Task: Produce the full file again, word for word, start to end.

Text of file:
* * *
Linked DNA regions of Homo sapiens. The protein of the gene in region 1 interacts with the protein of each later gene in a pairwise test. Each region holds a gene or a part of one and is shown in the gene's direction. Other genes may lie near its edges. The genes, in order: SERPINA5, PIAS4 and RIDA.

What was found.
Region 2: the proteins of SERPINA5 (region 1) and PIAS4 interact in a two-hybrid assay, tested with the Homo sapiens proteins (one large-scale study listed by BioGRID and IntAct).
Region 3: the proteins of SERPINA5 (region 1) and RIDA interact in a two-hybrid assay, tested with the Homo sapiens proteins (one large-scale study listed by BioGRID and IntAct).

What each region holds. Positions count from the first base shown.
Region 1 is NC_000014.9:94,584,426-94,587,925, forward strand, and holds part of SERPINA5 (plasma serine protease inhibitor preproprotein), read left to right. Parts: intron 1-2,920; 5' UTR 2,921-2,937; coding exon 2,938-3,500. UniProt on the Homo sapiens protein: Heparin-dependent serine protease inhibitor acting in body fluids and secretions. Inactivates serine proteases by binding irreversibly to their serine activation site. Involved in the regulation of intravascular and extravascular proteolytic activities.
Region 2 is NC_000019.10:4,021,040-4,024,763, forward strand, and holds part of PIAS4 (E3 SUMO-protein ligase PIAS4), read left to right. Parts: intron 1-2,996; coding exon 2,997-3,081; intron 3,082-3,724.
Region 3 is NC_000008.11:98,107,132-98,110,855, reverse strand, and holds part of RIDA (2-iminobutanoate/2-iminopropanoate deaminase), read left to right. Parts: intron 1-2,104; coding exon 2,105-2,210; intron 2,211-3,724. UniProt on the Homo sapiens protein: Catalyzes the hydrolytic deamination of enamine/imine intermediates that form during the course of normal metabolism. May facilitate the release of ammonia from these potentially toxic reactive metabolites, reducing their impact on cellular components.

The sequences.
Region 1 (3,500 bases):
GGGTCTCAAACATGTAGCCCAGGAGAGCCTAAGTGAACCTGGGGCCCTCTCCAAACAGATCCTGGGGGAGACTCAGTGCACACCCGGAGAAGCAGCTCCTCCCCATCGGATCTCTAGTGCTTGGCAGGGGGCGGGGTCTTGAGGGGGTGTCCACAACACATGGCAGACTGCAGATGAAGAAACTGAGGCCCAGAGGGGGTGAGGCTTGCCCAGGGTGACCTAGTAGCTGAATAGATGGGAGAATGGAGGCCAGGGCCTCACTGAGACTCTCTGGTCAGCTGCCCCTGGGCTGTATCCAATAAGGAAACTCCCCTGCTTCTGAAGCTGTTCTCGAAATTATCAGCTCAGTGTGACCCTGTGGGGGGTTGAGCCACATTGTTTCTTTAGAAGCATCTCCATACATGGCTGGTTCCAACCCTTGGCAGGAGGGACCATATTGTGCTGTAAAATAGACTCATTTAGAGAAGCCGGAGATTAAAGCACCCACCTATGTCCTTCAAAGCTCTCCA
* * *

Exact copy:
Linked DNA regions of Homo sapiens. The protein of the gene in region 1 interacts with the protein of each later gene in a pairwise test. Each region holds a gene or a part of one and is shown in the gene's direction. Other genes may lie near its edges. The genes, in order: SERPINA5, PIAS4 and RIDA.

What was found.
Region 2: the proteins of SERPINA5 (region 1) and PIAS4 interact in a two-hybrid assay, tested with the Homo sapiens proteins (one large-scale study listed by BioGRID and IntAct).
Region 3: the proteins of SERPINA5 (region 1) and RIDA interact in a two-hybrid assay, tested with the Homo sapiens proteins (one large-scale study listed by BioGRID and IntAct).

What each region holds. Positions count from the first base shown.
Region 1 is NC_000014.9:94,584,426-94,587,925, forward strand, and holds part of SERPINA5 (plasma serine protease inhibitor preproprotein), read left to right. Parts: intron 1-2,920; 5' UTR 2,921-2,937; coding exon 2,938-3,500. UniProt on the Homo sapiens protein: Heparin-dependent serine protease inhibitor acting in body fluids and secretions. Inactivates serine proteases by binding irreversibly to their serine activation site. Involved in the regulation of intravascular and extravascular proteolytic activities.
Region 2 is NC_000019.10:4,021,040-4,024,763, forward strand, and holds part of PIAS4 (E3 SUMO-protein ligase PIAS4), read left to right. Parts: intron 1-2,996; coding exon 2,997-3,081; intron 3,082-3,724.
Region 3 is NC_000008.11:98,107,132-98,110,855, reverse strand, and holds part of RIDA (2-iminobutanoate/2-iminopropanoate deaminase), read left to right. Parts: intron 1-2,104; coding exon 2,105-2,210; intron 2,211-3,724. UniProt on the Homo sapiens protein: Catalyzes the hydrolytic deamination of enamine/imine intermediates that form during the course of normal metabolism. May facilitate the release of ammonia from these potentially toxic reactive metabolites, reducing their impact on cellular components.

The sequences.
Region 1 (3,500 bases):
GGGTCTCAAACATGTAGCCCAGGAGAGCCTAAGTGAACCTGGGGCCCTCTCCAAACAGATCCTGGGGGAGACTCAGTGCACACCCGGAGAAGCAGCTCCTCCCCATCGGATCTCTAGTGCTTGGCAGGGGGCGGGGTCTTGAGGGGGTGTCCACAACACATGGCAGACTGCAGATGAAGAAACTGAGGCCCAGAGGGGGTGAGGCTTGCCCAGGGTGACCTAGTAGCTGAATAGATGGGAGAATGGAGGCCAGGGCCTCACTGAGACTCTCTGGTCAGCTGCCCCTGGGCTGTATCCAATAAGGAAACTCCCCTGCTTCTGAAGCTGTTCTCGAAATTATCAGCTCAGTGTGACCCTGTGGGGGGTTGAGCCACATTGTTTCTTTAGAAGCATCTCCATACATGGCTGGTTCCAACCCTTGGCAGGAGGGACCATATTGTGCTGTAAAATAGACTCATTTAGAGAAGCCGGAGATTAAAGCACCCACCTATGTCCTTCAAAGCTCTCCA